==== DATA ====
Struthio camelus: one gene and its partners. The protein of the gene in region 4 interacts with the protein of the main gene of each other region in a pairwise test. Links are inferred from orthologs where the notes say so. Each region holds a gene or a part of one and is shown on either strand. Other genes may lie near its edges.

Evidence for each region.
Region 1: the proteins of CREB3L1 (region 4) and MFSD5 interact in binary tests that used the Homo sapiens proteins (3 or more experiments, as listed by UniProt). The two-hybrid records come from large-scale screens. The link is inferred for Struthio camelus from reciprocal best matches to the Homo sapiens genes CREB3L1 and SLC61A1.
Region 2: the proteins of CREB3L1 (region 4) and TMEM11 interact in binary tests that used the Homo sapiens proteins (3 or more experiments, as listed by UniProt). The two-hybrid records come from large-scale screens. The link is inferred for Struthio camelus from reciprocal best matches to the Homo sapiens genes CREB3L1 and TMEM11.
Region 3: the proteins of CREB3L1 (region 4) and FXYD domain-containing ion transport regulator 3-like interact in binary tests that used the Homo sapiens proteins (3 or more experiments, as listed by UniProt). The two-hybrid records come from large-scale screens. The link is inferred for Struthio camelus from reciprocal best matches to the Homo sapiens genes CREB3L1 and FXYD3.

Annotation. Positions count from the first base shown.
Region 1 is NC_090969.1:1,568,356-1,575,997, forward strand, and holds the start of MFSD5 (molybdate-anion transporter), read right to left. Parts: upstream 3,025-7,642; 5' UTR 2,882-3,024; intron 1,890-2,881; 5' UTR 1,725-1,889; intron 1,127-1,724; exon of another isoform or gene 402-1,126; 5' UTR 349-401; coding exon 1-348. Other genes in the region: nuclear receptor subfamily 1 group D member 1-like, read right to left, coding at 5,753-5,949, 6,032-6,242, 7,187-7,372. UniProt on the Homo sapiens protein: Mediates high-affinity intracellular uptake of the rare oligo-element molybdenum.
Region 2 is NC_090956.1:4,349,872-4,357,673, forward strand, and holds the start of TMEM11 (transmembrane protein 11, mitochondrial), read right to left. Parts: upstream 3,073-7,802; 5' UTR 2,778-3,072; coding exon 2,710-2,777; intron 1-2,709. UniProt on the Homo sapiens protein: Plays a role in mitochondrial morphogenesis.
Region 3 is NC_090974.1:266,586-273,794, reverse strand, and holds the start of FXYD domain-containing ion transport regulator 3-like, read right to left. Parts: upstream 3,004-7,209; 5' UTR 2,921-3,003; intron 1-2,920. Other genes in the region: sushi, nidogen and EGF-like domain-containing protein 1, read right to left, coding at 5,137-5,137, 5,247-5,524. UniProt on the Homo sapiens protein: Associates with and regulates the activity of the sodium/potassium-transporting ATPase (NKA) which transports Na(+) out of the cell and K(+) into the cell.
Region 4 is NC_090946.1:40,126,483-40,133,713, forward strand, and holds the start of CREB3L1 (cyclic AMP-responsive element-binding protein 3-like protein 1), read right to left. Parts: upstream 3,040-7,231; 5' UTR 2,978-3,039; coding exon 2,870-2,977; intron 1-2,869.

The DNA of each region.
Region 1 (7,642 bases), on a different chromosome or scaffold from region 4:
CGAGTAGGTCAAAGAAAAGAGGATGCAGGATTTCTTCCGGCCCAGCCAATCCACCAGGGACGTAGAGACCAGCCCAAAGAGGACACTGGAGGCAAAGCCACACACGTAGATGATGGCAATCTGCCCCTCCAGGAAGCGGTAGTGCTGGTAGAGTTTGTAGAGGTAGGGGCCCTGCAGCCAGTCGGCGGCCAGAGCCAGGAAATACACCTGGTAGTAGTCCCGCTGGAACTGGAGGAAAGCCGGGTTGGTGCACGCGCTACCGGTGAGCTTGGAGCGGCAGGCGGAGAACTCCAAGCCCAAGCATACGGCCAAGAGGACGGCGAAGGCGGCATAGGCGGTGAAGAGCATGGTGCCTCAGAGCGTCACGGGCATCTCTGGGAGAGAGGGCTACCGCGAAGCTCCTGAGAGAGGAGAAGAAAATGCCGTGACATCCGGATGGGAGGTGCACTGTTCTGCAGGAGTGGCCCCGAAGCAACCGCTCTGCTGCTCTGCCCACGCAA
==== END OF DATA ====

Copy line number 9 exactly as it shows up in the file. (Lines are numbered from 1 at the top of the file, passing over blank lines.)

Region 3 is NC_090974.1:266,586-273,794, reverse strand, and holds the start of FXYD domain-containing ion transport regulator 3-like, read right to left. Parts: upstream 3,004-7,209; 5' UTR 2,921-3,003; intron 1-2,920. Other genes in the region: sushi, nidogen and EGF-like domain-containing protein 1, read right to left, coding at 5,137-5,137, 5,247-5,524. UniProt on the Homo sapiens protein: Associates with and regulates the activity of the sodium/potassium-transporting ATPase (NKA) which transports Na(+) out of the cell and K(+) into the cell.